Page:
National Blood Donor Month
January 1, 2013 - January is National Blood Donor Month, the perfect time for first-time blood donors and those who donate regularly to remember the reason for giving blood and the impact we all can make for those locally.
Oklahoma Blood Institute (OBI) volunteer blood donors save lives. We all know it, but how often are we affected by it? Thousands of people in our state are alive today because blood donors helped them survive accidents, surgeries, chemotherapy or other serious health threats. Oklahoma Blood Institute provides every drop of blood needed by patients in more than 144 medical facilities across Oklahoma.
Lauryn Watkins is just one example. Lauryn is a vibrant seven-year old girl with a contagious smile and inspiring attitude. But in February of 2010, Lauryn’s family was faced with devastating news: Lauryn was diagnosed with Pre-B Acute Lymphoblastic Leukemia (ALL). It began with symptoms similar to a sinus infection. Rounds of antibiotics provided no relief, and intense leg pains were so terrible at times, Lauryn was forced to crawl.
After two bone marrow biopsies, numerous spinal taps, doses of intense chemotherapy drugs and blood transfusions, Lauryn’s cancer is now in remission, and her treatment is in the maintenance stage.
In August of 2011, Lauryn and her family were able to meet three of the six donors whose blood Lauryn had received. As with all OBI donors, they gave not knowing who would receive their blood or what kind of impact it would have.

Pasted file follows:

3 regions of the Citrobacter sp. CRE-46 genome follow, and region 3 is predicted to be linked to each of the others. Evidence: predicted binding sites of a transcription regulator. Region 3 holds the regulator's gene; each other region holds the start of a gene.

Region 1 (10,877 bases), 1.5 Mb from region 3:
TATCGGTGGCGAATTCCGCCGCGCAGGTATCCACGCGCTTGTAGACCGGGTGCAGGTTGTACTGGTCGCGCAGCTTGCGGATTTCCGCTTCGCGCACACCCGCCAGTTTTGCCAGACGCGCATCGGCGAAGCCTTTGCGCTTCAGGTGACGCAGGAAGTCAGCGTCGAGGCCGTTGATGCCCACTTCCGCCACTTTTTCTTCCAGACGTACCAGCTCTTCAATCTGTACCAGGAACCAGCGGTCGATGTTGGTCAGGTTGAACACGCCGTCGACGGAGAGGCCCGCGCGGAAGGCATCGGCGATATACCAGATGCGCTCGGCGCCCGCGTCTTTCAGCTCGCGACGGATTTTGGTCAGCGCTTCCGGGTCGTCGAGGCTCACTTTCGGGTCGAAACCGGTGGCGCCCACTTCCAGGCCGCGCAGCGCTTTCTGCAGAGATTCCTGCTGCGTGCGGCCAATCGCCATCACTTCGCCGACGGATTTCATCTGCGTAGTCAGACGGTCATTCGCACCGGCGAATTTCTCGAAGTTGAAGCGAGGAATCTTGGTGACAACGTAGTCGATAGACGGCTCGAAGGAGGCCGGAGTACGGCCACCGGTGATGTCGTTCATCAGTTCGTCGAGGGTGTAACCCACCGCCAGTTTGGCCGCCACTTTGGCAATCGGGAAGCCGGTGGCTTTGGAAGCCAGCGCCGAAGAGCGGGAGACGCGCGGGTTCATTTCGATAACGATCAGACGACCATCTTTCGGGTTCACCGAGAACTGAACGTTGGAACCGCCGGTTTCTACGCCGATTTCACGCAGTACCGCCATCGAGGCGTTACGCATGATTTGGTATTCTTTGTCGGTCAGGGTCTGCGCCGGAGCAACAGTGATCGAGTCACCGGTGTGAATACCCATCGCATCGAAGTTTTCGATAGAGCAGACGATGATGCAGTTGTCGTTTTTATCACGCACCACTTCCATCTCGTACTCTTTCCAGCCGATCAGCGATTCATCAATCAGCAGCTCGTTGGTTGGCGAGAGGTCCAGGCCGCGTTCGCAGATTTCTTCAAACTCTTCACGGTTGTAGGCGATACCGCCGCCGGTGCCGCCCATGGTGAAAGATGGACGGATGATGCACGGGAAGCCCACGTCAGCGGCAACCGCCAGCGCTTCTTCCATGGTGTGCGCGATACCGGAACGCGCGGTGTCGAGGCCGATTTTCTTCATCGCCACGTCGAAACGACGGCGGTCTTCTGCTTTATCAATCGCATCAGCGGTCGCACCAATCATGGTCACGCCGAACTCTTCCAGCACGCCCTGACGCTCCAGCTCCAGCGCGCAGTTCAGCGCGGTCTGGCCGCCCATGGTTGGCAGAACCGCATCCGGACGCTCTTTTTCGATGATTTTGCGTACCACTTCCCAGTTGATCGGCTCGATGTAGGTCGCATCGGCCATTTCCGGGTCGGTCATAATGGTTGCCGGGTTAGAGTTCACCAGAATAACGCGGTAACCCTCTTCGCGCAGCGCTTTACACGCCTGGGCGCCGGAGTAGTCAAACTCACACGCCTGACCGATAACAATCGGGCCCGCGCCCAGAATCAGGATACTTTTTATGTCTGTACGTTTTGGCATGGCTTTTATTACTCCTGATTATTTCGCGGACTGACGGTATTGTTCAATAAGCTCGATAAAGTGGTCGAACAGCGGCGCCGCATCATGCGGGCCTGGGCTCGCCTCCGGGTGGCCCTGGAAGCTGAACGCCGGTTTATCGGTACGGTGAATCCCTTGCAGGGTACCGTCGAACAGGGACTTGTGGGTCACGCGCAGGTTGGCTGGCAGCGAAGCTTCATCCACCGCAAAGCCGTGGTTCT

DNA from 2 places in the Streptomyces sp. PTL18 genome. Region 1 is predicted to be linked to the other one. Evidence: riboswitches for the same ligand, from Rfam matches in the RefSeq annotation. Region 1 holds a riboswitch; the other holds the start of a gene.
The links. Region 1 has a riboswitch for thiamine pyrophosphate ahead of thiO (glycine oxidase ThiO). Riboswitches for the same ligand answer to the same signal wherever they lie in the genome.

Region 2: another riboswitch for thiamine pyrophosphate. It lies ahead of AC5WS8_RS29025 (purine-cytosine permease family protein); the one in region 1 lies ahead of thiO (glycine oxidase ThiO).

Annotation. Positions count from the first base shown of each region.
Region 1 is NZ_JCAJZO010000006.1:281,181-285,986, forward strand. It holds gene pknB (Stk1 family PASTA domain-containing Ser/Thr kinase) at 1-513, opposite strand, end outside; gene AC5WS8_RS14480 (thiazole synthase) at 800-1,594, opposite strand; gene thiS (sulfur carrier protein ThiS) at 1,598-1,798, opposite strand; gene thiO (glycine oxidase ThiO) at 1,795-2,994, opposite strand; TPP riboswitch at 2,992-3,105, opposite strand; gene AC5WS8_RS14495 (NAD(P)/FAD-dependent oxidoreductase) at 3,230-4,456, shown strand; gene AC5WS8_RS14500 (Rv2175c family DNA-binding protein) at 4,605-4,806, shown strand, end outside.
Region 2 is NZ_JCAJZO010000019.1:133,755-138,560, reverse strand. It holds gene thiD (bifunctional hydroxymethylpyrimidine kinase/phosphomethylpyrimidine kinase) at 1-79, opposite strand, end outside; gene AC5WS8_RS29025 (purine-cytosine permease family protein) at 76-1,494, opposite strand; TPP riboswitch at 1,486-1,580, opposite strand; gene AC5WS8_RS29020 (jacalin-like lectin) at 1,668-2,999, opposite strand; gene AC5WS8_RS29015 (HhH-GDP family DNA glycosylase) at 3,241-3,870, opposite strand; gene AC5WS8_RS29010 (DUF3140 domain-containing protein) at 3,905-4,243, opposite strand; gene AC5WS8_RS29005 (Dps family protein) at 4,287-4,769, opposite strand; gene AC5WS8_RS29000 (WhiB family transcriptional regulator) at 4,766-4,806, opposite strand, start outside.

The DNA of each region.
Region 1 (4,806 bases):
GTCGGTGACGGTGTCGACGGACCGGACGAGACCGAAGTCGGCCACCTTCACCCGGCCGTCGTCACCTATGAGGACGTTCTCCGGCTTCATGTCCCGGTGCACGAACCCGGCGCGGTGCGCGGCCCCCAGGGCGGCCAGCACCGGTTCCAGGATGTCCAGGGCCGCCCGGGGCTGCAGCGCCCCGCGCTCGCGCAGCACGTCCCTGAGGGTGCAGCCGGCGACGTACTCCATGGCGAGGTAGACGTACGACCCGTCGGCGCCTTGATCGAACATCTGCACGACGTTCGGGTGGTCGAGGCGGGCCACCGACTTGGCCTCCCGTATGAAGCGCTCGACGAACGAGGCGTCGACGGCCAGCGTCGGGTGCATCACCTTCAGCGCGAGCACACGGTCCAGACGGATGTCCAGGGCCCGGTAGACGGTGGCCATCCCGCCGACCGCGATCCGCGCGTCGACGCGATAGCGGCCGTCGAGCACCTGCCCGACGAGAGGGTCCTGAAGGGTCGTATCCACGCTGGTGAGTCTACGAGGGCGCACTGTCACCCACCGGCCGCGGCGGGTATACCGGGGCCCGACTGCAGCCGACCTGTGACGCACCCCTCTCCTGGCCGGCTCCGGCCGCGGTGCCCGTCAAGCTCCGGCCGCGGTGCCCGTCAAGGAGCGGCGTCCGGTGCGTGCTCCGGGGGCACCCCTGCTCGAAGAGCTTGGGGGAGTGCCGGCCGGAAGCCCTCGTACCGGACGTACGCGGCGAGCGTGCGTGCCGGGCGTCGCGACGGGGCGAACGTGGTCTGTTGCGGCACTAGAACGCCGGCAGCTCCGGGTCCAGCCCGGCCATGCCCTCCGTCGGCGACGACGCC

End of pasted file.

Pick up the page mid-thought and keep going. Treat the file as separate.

“I remember the first time Lauryn received blood and all the many thoughts and questions that were racing through my mind,” said Sherri Ellis, Lauryn’s mom. “It was such an honor to shake the hands and hug the necks of the individuals who took the time to donate blood to a complete stranger, someone you never expected to meet.”
Thanks to Oklahoma Blood Institute blood donors, Lauryn now enjoys dance, gymnastics, school and friends.
All healthy adults are encouraged to give blood. Age and weight criteria:
- 16 years old; ≥ 125 lbs. with parental consent
- 17 years old; ≥ 125 lbs.
- 18 years or older; ≥ 110 lbs.
Getting older does not make people ineligible to donate. People who feel well and can do normal day-to-day activities can probably donate. People can give blood every 56 days.
The need for blood is constant. Patients in Oklahoma hospitals have needs 365 days a year, whether it’s for scheduled treatments or for emergencies. Since there is no substitute for human blood, supplies must be constantly renewed.